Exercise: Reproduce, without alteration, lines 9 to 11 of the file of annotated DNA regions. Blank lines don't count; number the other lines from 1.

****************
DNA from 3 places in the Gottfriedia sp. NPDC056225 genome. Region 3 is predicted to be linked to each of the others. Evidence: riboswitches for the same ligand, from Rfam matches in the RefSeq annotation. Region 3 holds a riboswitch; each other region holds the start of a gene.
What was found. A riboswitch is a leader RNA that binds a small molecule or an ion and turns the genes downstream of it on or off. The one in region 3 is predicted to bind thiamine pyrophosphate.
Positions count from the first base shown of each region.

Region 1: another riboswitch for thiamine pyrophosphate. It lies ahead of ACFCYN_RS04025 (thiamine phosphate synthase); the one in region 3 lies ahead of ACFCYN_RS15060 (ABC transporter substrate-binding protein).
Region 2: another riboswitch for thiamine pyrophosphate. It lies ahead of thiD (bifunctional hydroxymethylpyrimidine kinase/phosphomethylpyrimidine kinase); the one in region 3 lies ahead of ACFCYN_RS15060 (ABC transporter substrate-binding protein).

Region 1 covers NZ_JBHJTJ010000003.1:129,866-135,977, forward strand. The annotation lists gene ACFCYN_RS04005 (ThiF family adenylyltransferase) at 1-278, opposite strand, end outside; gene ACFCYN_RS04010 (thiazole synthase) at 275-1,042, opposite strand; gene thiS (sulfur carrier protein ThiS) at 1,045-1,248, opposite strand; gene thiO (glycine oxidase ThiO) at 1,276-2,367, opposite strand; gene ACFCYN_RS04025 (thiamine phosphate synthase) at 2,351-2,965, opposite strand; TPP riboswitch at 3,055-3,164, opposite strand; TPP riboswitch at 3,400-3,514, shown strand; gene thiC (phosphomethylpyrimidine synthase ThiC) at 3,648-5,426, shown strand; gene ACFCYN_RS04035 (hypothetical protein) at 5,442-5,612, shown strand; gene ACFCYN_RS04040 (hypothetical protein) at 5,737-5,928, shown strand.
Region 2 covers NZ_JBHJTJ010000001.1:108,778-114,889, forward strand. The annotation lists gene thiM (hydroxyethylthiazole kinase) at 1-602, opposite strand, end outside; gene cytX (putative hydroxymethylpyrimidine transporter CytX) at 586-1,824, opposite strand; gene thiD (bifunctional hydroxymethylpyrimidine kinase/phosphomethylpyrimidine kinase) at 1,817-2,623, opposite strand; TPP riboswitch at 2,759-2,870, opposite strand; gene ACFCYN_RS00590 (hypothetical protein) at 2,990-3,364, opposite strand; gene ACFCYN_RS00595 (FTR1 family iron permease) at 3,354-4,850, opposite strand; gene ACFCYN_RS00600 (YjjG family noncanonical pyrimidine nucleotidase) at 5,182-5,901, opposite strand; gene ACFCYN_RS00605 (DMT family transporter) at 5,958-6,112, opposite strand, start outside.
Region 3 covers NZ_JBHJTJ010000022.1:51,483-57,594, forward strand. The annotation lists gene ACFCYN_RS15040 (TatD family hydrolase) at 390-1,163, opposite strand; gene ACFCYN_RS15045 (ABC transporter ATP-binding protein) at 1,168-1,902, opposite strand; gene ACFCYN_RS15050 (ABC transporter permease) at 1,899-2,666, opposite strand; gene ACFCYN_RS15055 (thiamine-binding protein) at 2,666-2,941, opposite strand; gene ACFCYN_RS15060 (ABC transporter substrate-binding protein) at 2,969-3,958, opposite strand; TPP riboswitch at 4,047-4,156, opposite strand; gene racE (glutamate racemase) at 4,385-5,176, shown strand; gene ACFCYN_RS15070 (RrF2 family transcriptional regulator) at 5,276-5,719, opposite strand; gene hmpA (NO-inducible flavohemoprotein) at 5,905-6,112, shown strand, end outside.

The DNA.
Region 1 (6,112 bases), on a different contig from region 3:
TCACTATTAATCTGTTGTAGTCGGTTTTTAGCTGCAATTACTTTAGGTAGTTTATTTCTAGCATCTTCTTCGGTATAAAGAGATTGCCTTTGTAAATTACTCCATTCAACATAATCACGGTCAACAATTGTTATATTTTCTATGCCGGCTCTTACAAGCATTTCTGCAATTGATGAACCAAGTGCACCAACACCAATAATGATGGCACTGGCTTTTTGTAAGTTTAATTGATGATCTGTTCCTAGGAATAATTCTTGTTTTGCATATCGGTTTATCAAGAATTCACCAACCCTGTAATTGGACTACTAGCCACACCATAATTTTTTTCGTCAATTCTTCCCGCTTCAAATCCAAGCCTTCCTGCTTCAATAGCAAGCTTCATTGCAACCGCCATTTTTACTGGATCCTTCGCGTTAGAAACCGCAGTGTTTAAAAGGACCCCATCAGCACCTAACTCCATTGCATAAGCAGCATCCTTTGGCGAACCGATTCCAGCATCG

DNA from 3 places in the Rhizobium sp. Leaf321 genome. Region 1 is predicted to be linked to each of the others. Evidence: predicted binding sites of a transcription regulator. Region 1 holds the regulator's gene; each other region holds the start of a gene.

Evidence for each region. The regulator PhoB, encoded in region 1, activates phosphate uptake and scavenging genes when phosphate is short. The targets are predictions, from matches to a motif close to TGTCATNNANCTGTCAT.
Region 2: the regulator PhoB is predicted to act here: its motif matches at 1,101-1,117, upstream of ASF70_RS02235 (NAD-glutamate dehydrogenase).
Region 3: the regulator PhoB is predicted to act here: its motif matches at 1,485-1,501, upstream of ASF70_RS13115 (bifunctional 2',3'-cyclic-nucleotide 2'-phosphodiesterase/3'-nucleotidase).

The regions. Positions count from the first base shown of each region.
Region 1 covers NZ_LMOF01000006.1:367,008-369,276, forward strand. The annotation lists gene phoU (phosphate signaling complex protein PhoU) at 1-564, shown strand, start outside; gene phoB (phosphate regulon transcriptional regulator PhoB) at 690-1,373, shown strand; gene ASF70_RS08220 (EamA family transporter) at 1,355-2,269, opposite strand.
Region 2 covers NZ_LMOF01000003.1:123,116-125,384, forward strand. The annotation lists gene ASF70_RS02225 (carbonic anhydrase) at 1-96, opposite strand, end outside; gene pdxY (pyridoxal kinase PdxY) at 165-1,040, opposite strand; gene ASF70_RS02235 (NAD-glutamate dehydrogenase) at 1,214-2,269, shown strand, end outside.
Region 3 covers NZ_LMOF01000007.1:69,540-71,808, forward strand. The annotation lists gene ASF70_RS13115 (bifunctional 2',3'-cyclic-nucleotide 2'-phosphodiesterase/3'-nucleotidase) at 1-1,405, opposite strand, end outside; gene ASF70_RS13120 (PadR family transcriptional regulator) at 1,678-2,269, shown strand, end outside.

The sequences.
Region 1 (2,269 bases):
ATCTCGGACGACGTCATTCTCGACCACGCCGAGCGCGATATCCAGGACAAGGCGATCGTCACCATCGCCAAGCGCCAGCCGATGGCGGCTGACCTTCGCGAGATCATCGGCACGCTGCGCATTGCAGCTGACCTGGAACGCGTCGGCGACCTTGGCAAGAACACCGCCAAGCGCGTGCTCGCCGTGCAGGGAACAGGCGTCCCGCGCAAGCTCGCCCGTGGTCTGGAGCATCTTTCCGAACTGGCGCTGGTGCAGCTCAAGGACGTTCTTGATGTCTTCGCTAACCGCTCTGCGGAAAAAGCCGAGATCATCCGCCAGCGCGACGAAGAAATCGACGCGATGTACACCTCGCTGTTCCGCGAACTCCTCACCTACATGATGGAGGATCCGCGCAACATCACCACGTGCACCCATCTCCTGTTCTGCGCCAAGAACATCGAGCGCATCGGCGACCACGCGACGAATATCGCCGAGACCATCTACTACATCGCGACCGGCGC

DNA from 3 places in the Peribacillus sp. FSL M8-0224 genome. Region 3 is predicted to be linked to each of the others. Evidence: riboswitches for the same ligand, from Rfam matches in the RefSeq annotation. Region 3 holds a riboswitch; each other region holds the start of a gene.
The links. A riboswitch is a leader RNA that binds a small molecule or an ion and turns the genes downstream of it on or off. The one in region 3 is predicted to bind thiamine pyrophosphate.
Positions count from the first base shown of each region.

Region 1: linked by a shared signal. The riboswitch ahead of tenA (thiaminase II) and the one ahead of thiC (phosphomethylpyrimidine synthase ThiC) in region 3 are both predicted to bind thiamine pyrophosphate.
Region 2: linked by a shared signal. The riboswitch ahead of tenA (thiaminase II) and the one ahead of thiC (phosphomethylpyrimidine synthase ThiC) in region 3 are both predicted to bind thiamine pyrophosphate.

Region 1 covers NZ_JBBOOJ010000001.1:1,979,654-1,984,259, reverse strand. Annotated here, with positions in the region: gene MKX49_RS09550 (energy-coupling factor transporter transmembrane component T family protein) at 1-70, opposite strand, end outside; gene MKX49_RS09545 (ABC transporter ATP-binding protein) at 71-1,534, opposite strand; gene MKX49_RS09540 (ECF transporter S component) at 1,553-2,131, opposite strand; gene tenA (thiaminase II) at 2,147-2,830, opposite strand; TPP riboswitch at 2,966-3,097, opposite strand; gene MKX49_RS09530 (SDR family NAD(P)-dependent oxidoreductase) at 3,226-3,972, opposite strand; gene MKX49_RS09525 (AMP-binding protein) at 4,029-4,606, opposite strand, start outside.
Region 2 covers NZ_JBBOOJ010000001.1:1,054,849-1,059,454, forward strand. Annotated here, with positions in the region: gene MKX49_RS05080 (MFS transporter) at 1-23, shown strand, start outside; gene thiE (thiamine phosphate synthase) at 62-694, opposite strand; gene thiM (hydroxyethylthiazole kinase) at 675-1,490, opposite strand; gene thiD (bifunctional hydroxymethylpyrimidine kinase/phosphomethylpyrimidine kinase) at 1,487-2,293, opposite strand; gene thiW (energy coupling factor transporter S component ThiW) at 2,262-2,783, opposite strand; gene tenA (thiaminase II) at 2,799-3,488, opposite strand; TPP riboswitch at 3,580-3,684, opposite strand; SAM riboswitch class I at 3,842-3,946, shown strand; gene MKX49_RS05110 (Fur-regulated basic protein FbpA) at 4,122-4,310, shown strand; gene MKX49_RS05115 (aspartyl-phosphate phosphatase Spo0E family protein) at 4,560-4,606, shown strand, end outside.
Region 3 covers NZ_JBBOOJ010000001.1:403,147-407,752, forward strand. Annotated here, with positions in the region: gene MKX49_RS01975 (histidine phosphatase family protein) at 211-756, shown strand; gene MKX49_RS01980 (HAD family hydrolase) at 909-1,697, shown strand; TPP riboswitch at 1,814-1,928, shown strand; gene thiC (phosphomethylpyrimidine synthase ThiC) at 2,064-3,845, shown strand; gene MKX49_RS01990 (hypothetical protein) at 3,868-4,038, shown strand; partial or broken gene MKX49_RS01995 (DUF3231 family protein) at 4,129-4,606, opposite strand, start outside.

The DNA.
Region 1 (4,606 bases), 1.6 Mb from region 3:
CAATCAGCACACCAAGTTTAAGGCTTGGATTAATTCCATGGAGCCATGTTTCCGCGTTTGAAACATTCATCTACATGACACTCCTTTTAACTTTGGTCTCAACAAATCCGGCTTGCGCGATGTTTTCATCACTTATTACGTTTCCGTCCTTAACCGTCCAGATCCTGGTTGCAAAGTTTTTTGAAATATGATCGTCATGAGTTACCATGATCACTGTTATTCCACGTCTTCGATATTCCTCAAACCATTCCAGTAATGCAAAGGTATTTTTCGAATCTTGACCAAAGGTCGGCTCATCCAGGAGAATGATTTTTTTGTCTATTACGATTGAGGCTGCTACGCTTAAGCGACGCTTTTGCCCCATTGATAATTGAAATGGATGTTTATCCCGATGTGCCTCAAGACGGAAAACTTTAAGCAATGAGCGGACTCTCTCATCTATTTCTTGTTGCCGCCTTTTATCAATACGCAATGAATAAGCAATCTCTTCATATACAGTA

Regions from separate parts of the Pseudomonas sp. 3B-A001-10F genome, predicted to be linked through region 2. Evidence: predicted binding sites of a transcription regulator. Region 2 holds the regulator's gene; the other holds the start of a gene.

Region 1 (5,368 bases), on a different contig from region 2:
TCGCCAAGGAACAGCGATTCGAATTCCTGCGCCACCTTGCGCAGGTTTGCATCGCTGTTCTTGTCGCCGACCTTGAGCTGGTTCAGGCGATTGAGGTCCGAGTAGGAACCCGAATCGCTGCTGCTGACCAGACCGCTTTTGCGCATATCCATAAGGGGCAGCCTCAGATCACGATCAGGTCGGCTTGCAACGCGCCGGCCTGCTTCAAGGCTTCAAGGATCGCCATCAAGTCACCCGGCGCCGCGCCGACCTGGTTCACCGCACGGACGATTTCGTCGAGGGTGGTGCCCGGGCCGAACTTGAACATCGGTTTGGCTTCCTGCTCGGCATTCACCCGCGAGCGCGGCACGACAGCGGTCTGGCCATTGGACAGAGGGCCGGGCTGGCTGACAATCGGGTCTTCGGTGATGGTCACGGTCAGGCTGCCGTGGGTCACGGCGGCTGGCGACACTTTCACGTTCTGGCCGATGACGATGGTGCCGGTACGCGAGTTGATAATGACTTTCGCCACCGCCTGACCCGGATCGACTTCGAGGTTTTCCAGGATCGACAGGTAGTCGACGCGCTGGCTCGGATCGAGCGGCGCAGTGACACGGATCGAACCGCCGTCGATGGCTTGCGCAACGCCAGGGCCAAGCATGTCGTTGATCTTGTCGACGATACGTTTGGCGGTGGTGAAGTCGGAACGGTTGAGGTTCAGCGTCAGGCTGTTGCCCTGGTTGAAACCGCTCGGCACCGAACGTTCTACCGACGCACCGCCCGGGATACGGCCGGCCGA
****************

The DNA.
Region 1 (6,112 bases), on a different contig from region 3:
TCACTATTAATCTGTTGTAGTCGGTTTTTAGCTGCAATTACTTTAGGTAGTTTATTTCTAGCATCTTCTTCGGTATAAAGAGATTGCCTTTGTAAATTACTCCATTCAACATAATCACGGTCAACAATTGTTATATTTTCTATGCCGGCTCTTACAAGCATTTCTGCAATTGATGAACCAAGTGCACCAACACCAATAATGATGGCACTGGCTTTTTGTAAGTTTAATTGATGATCTGTTCCTAGGAATAATTCTTGTTTTGCATATCGGTTTATCAAGAATTCACCAACCCTGTAATTGGACTACTAGCCACACCATAATTTTTTTCGTCAATTCTTCCCGCTTCAAATCCAAGCCTTCCTGCTTCAATAGCAAGCTTCATTGCAACCGCCATTTTTACTGGATCCTTCGCGTTAGAAACCGCAGTGTTTAAAAGGACCCCATCAGCACCTAACTCCATTGCATAAGCAGCATCCTTTGGCGAACCGATTCCAGCATCG